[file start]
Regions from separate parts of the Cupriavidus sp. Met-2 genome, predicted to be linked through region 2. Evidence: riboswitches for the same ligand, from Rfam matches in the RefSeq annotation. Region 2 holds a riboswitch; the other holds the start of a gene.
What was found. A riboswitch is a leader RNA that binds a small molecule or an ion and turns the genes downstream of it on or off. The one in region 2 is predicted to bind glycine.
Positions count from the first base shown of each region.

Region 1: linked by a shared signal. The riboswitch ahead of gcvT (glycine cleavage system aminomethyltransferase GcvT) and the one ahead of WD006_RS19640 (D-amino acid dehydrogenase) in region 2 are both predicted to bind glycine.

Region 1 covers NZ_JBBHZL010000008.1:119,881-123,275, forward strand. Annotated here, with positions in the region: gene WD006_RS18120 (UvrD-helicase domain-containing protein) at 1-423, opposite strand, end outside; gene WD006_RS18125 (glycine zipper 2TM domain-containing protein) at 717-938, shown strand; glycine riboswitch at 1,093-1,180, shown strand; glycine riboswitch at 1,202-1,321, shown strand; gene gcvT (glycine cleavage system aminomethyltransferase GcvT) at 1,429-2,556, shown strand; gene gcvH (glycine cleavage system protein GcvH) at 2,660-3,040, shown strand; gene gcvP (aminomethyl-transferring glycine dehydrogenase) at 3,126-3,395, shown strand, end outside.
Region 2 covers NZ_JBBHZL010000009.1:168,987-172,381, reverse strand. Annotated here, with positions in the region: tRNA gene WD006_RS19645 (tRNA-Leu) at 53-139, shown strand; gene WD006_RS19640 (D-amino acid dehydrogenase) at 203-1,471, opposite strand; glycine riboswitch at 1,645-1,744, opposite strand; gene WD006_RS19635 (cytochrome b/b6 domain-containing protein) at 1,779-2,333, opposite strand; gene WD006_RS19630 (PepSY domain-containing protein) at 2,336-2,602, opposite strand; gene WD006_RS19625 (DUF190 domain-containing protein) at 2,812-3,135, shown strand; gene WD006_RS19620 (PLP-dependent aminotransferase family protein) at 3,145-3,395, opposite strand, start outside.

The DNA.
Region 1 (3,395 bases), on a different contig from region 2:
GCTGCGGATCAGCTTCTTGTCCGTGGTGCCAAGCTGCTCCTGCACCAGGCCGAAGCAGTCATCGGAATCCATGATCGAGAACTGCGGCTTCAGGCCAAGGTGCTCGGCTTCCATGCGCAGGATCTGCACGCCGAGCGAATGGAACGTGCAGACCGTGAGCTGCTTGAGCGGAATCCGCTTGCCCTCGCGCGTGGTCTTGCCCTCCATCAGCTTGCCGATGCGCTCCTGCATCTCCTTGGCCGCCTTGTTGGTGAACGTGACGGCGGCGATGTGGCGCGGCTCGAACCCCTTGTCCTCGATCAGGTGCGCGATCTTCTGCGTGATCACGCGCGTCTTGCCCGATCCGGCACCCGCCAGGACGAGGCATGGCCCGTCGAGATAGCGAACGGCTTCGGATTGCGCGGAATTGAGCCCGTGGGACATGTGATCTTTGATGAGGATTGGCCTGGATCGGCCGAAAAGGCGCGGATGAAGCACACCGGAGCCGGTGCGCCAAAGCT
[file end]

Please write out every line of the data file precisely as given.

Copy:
Regions from separate parts of the Cupriavidus sp. Met-2 genome, predicted to be linked through region 2. Evidence: riboswitches for the same ligand, from Rfam matches in the RefSeq annotation. Region 2 holds a riboswitch; the other holds the start of a gene.
What was found. A riboswitch is a leader RNA that binds a small molecule or an ion and turns the genes downstream of it on or off. The one in region 2 is predicted to bind glycine.
Positions count from the first base shown of each region.

Region 1: linked by a shared signal. The riboswitch ahead of gcvT (glycine cleavage system aminomethyltransferase GcvT) and the one ahead of WD006_RS19640 (D-amino acid dehydrogenase) in region 2 are both predicted to bind glycine.

Region 1 covers NZ_JBBHZL010000008.1:119,881-123,275, forward strand. Annotated here, with positions in the region: gene WD006_RS18120 (UvrD-helicase domain-containing protein) at 1-423, opposite strand, end outside; gene WD006_RS18125 (glycine zipper 2TM domain-containing protein) at 717-938, shown strand; glycine riboswitch at 1,093-1,180, shown strand; glycine riboswitch at 1,202-1,321, shown strand; gene gcvT (glycine cleavage system aminomethyltransferase GcvT) at 1,429-2,556, shown strand; gene gcvH (glycine cleavage system protein GcvH) at 2,660-3,040, shown strand; gene gcvP (aminomethyl-transferring glycine dehydrogenase) at 3,126-3,395, shown strand, end outside.
Region 2 covers NZ_JBBHZL010000009.1:168,987-172,381, reverse strand. Annotated here, with positions in the region: tRNA gene WD006_RS19645 (tRNA-Leu) at 53-139, shown strand; gene WD006_RS19640 (D-amino acid dehydrogenase) at 203-1,471, opposite strand; glycine riboswitch at 1,645-1,744, opposite strand; gene WD006_RS19635 (cytochrome b/b6 domain-containing protein) at 1,779-2,333, opposite strand; gene WD006_RS19630 (PepSY domain-containing protein) at 2,336-2,602, opposite strand; gene WD006_RS19625 (DUF190 domain-containing protein) at 2,812-3,135, shown strand; gene WD006_RS19620 (PLP-dependent aminotransferase family protein) at 3,145-3,395, opposite strand, start outside.

The DNA.
Region 1 (3,395 bases), on a different contig from region 2:
GCTGCGGATCAGCTTCTTGTCCGTGGTGCCAAGCTGCTCCTGCACCAGGCCGAAGCAGTCATCGGAATCCATGATCGAGAACTGCGGCTTCAGGCCAAGGTGCTCGGCTTCCATGCGCAGGATCTGCACGCCGAGCGAATGGAACGTGCAGACCGTGAGCTGCTTGAGCGGAATCCGCTTGCCCTCGCGCGTGGTCTTGCCCTCCATCAGCTTGCCGATGCGCTCCTGCATCTCCTTGGCCGCCTTGTTGGTGAACGTGACGGCGGCGATGTGGCGCGGCTCGAACCCCTTGTCCTCGATCAGGTGCGCGATCTTCTGCGTGATCACGCGCGTCTTGCCCGATCCGGCACCCGCCAGGACGAGGCATGGCCCGTCGAGATAGCGAACGGCTTCGGATTGCGCGGAATTGAGCCCGTGGGACATGTGATCTTTGATGAGGATTGGCCTGGATCGGCCGAAAAGGCGCGGATGAAGCACACCGGAGCCGGTGCGCCAAAGCT